Not until February 1943 did Hitler finally determine that Guderian was too valuable to remain unemployed. Hitler recalled the tank leader and appointed him inspector general of Panzer Troops. Guderian immediately increased tank production and upgraded the training of the panzer forces. His efforts, however, were too late to prevent the eventual defeat of his country.
Guderian remained a loyal professional until the end. He did not participate in the military-led attempt on Hitler’s life on July 20, 1944. After the purge of the conspirators, the Fuhrer elevated Guderian to chief of the general staff of the Army High Command. Despite Hitler’s reward, Guderian, as always, refused to become a “yes-man,” remaining one of the few officers willing to argue with the German leader. When Guderian urged making peace with the advancing Allies, Hitler again dismissed the panzer leader from active service, on March 21, 1945.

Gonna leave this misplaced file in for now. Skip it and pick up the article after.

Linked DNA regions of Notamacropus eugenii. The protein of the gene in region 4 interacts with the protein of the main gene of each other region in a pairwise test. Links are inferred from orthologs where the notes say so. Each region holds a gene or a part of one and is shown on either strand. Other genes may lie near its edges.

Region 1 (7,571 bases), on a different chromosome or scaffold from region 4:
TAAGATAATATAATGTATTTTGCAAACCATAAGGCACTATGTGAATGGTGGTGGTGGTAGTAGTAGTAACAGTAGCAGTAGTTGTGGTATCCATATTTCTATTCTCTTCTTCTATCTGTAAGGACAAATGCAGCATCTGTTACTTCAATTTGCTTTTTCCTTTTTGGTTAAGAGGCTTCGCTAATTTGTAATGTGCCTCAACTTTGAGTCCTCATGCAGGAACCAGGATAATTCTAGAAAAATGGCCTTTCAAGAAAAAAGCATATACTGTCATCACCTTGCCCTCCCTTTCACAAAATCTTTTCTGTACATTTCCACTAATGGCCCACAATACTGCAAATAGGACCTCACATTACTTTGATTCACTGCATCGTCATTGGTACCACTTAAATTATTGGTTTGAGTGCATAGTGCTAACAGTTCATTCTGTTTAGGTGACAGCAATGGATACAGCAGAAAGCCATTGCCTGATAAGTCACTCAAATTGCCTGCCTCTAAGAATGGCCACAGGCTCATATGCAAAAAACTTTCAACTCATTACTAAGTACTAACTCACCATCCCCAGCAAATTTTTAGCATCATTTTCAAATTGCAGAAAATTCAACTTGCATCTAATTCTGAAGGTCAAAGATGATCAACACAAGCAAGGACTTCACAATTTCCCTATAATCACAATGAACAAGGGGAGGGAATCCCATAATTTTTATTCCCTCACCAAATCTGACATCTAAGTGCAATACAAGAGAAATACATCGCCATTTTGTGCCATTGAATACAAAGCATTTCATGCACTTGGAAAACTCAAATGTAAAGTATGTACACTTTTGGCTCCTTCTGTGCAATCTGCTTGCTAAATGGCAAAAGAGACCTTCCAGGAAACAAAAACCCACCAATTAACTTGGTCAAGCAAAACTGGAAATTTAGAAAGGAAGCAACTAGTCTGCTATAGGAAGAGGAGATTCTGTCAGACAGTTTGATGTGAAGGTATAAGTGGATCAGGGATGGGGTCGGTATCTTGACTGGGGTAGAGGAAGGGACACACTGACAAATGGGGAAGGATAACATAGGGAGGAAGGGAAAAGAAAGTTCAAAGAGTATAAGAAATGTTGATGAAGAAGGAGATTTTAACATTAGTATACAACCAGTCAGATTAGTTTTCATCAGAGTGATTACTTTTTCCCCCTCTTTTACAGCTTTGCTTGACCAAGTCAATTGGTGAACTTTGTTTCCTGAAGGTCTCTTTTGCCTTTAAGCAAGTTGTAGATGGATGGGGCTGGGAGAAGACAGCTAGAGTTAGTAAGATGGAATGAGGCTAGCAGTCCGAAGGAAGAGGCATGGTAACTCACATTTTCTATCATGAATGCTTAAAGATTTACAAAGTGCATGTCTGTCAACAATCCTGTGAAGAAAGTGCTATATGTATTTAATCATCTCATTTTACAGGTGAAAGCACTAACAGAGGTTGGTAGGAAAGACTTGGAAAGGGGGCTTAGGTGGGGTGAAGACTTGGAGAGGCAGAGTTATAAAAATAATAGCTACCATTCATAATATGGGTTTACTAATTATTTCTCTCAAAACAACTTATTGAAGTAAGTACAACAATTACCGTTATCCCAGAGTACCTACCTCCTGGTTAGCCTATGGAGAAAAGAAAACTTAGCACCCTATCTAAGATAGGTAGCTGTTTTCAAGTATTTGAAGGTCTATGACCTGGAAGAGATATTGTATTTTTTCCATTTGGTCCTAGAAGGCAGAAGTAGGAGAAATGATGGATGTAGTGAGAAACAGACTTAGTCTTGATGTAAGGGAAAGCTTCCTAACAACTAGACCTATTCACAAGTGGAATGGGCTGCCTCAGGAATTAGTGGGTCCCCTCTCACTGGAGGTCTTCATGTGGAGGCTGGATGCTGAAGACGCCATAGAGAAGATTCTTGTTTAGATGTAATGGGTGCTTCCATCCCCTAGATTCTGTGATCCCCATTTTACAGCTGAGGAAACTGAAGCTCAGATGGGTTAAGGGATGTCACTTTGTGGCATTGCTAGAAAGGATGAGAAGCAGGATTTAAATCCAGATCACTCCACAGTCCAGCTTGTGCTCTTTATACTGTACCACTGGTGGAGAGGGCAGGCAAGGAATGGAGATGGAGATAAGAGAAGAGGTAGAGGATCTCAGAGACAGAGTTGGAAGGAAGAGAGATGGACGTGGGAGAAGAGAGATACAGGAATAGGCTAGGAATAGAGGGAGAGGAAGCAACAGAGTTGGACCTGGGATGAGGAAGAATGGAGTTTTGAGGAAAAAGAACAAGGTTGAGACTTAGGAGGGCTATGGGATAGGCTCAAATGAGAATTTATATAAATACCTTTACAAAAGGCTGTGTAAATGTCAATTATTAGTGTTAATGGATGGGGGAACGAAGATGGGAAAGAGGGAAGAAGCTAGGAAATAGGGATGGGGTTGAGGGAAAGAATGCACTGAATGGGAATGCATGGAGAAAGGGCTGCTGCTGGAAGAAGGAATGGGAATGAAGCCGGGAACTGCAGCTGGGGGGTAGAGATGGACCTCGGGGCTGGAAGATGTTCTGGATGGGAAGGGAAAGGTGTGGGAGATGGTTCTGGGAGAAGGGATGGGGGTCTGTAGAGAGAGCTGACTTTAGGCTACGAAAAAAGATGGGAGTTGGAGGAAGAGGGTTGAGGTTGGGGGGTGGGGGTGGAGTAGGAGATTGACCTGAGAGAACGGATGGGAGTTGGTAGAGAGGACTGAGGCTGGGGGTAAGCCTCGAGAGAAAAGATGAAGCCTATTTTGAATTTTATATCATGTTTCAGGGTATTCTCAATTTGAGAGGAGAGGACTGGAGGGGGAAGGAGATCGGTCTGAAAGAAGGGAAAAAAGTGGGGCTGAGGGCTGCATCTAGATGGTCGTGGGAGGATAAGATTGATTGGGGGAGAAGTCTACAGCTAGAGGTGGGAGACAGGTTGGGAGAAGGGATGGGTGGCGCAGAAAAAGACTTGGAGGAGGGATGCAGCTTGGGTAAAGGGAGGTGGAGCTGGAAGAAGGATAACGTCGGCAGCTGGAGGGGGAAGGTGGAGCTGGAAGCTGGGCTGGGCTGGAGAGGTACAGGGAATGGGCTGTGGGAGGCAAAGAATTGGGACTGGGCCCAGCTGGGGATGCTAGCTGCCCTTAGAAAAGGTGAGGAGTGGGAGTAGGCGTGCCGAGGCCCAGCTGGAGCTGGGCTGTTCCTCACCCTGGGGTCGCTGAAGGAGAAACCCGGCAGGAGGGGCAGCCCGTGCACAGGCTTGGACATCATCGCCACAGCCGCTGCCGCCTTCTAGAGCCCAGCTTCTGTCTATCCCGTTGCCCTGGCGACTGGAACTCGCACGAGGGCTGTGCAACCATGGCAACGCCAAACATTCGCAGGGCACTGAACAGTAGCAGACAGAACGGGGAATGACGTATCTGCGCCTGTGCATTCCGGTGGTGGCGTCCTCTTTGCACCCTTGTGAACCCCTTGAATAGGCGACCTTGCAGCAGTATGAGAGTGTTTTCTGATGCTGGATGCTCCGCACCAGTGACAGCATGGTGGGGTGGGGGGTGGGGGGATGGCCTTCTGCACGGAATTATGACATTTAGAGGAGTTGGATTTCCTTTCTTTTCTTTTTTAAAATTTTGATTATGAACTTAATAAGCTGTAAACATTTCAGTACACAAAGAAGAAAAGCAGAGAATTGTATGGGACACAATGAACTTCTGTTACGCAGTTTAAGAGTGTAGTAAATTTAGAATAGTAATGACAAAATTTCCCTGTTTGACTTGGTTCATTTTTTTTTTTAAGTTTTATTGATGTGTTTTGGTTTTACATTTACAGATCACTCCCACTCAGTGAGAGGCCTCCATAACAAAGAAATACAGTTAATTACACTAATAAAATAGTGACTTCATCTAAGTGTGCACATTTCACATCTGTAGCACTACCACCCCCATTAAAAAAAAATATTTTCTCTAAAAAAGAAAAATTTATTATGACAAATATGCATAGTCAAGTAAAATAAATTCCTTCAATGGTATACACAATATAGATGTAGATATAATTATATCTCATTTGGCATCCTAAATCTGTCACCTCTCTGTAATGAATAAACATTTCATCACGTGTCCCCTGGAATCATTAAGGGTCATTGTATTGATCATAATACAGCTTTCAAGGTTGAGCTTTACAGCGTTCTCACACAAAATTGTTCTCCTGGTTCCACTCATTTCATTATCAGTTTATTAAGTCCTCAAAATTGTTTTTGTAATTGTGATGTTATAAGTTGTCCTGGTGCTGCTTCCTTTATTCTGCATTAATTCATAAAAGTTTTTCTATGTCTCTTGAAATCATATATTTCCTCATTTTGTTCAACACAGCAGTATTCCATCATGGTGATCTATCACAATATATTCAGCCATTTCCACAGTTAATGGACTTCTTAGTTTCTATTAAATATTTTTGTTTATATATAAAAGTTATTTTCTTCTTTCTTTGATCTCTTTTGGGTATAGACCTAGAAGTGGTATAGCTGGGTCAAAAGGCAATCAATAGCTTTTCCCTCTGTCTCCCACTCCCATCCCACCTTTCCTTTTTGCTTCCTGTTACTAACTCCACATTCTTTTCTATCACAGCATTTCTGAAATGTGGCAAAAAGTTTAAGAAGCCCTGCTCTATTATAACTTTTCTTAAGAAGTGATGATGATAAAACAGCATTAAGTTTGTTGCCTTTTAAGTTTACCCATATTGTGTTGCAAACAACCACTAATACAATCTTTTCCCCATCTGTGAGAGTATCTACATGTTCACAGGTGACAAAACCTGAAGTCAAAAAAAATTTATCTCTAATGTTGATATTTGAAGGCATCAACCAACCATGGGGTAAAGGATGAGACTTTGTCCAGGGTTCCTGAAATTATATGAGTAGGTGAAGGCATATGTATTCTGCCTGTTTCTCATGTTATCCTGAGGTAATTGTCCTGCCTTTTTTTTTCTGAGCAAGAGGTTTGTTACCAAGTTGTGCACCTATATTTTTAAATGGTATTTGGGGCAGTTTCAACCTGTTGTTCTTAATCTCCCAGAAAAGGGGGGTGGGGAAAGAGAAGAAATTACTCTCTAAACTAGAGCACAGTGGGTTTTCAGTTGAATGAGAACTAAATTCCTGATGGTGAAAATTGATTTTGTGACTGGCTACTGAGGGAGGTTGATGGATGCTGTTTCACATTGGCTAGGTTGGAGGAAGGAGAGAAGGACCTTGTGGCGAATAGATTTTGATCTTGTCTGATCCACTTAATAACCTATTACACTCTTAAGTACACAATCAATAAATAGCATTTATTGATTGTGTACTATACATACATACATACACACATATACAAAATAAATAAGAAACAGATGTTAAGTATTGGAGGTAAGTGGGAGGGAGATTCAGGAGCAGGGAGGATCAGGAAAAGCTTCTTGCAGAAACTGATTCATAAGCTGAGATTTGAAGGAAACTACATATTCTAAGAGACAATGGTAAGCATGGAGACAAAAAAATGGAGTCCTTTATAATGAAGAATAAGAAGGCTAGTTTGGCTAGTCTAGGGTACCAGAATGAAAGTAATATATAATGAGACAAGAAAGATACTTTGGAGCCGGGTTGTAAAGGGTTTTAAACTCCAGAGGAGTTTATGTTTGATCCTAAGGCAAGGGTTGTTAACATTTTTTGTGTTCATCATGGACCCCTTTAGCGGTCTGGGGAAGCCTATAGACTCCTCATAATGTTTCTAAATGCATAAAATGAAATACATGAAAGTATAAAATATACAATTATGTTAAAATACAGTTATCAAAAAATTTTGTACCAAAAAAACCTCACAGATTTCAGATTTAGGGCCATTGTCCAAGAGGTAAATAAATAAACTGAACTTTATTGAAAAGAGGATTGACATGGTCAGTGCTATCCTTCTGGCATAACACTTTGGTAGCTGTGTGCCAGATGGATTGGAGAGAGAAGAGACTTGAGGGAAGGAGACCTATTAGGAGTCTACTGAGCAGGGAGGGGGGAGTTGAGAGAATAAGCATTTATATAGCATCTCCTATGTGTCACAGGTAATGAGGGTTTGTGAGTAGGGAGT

Guderian retired to the Tyrol, where he became prisoner of the American on May 10. Although held as a war criminal, Guderian never faced formal charges. He died on May 14, 1954, at age sixty-three.
John Fuller and other armored enthusiasts had an impact on Guderian’s ideas, but it was the German panzer leader who made armored warfare a reality. He literally wrote the book, Achtung! Panzer, and then proved his theories correct by mounting the command tank and leading his divisions into combat. George S. Patton certainly read Guderian, as has every significant armored leader since.